Theoretical Medicine and Bioethics 2 (3):259-274 (1981)
AbstractThis article assesses what standards of safety and certainty of diagnosis need to be met in the determination of brain death. Recent medical, legal, and philosophical developments on brain death are summarized. It is argued that epistemologically adequate standards require the finding of whole-brain death rather than destruction of the cortex. Because of the possibility of positive error in misdiagnosing death, a tutioristic approach of being on the safe side is advocated. Given uncertainties in diagnosis of so-called vegetative states like the apallic syndrome, anything less than whole-brain death, especially given the present state of diagnostic capability, should not qualify as an argument for removing therapy specifically on grounds that the patient is dead.
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References found in this work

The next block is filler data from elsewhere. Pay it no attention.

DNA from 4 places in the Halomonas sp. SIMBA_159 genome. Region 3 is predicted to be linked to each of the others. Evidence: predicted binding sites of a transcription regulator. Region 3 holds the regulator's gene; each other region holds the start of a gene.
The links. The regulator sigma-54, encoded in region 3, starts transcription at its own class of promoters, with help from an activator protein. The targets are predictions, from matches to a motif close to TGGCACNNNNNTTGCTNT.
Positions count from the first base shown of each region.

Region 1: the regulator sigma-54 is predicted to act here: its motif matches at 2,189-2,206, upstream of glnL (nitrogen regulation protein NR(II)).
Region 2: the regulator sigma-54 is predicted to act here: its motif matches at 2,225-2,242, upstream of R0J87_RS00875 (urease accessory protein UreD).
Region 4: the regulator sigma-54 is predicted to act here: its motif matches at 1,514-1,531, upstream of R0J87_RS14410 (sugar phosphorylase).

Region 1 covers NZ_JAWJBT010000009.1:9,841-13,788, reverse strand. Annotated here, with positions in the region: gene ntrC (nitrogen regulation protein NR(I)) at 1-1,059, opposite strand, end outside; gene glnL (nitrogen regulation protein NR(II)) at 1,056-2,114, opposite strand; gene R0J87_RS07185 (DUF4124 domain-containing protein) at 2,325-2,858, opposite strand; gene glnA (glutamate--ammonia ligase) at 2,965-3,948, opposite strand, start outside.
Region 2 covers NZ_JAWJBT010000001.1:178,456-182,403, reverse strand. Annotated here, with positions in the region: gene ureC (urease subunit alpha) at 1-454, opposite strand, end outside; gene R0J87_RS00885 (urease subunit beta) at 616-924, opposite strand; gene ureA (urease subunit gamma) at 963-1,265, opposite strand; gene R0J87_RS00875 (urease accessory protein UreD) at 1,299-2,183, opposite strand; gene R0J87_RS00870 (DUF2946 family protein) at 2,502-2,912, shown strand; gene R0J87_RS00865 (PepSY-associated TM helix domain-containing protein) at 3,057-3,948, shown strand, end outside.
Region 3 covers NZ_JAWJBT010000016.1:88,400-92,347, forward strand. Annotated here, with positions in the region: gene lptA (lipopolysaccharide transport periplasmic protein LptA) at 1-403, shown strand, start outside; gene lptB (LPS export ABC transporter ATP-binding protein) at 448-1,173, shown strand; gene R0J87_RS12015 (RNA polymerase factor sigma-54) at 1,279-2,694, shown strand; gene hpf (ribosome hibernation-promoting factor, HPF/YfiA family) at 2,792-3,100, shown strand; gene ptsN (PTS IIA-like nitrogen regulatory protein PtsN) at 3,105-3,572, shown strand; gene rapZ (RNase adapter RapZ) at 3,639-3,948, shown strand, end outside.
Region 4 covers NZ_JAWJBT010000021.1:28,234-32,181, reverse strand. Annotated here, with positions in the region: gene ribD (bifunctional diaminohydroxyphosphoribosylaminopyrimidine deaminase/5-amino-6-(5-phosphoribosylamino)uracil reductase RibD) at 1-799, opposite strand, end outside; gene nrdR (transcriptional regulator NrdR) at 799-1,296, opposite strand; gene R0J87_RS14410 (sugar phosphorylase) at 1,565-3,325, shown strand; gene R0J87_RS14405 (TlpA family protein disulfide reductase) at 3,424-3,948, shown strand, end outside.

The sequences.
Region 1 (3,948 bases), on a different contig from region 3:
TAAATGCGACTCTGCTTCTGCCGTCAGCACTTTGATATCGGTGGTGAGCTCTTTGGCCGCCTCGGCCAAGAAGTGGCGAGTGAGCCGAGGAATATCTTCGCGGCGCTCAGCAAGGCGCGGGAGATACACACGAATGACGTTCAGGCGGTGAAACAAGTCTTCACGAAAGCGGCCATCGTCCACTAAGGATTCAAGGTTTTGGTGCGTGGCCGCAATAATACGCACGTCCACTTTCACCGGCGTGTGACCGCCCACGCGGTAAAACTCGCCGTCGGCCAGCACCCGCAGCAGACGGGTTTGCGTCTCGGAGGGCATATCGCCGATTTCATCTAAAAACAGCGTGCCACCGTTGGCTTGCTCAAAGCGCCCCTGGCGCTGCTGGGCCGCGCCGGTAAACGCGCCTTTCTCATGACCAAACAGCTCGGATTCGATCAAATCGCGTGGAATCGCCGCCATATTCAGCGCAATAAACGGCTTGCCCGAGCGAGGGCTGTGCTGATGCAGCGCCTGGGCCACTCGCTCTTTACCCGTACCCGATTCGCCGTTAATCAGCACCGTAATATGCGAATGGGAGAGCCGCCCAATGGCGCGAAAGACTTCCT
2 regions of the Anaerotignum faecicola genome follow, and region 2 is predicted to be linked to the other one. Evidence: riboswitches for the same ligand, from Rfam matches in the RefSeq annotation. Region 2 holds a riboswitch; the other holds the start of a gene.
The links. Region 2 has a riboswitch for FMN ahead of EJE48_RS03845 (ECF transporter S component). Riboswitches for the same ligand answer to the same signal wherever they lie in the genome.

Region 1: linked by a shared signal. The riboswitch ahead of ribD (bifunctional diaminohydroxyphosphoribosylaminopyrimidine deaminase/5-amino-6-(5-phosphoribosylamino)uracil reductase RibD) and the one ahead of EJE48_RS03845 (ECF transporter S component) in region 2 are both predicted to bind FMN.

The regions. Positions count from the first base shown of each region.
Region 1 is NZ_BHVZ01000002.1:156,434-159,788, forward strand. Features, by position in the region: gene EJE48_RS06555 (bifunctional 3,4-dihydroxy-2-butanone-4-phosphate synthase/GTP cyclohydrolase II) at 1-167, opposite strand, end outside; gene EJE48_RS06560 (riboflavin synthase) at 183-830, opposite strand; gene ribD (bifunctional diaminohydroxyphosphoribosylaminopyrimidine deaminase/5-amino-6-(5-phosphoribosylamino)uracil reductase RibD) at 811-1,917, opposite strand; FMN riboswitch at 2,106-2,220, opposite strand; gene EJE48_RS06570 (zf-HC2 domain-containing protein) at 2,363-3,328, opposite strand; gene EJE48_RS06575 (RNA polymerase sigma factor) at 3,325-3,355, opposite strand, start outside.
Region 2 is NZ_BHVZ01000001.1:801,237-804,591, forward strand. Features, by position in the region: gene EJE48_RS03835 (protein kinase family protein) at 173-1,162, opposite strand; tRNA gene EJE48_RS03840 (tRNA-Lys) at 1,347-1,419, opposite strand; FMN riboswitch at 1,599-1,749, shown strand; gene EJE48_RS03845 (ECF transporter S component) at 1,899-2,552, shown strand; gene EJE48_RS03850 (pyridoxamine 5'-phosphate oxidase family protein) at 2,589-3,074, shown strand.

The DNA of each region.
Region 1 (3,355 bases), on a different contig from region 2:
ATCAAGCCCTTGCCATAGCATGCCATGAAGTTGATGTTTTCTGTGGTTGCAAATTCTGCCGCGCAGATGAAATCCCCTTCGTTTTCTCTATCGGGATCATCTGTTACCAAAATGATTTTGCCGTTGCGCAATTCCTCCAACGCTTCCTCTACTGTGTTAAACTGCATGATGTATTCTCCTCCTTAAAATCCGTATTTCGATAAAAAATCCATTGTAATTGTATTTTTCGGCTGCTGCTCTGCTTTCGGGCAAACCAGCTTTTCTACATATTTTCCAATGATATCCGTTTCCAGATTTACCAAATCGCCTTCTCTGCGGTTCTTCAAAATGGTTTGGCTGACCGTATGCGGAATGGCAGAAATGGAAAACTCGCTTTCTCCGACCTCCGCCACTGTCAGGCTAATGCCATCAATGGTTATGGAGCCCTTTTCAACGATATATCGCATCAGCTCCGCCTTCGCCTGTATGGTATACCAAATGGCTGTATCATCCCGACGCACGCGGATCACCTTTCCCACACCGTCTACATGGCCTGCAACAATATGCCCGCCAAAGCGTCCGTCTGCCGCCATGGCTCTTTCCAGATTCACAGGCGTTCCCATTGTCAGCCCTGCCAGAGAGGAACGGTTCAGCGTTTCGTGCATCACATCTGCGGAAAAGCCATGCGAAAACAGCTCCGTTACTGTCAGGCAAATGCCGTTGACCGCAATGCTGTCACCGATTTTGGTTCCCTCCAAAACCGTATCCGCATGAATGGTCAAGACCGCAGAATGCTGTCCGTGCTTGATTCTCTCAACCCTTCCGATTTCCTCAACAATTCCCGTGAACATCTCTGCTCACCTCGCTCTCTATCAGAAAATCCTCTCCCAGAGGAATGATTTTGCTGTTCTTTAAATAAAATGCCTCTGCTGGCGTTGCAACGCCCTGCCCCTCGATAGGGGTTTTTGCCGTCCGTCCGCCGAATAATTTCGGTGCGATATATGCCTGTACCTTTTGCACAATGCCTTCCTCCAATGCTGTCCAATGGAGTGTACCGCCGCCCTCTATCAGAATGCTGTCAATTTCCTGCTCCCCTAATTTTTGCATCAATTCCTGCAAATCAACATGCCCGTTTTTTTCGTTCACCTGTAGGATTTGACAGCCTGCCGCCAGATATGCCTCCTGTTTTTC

On Defining Death: An Analytic Study of the Concept of Death in Philosophy and Medical Ethics.Douglas N. Walton - 1979 - Mcgill-Queen's University Press.
Law and the Life Sciences: Quinlan, Saikewicz, and Now Brother Fox.George J. Annas - 1980 - Hastings Center Report 10 (3):20.
Citations of this work
Mental Duality, Unity and Multiplicity, and a Holographic Model of the Mind.John L. Bradshaw - 1983 - Behavioral and Brain Sciences 6 (4):732.
Henry Holland on the Hypothesis of Duality of Mind.Lauren Julius Harris - 1983 - Behavioral and Brain Sciences 6 (4):732.
A Proposed Experimental Test of Puccetti's Dual Consciousness Hypothesis.David L. Wilson - 1983 - Behavioral and Brain Sciences 6 (4):735.
Holograms, History, Mental Agnosticism, and Testability.Roland Puccetti - 1983 - Behavioral and Brain Sciences 6 (4):735.
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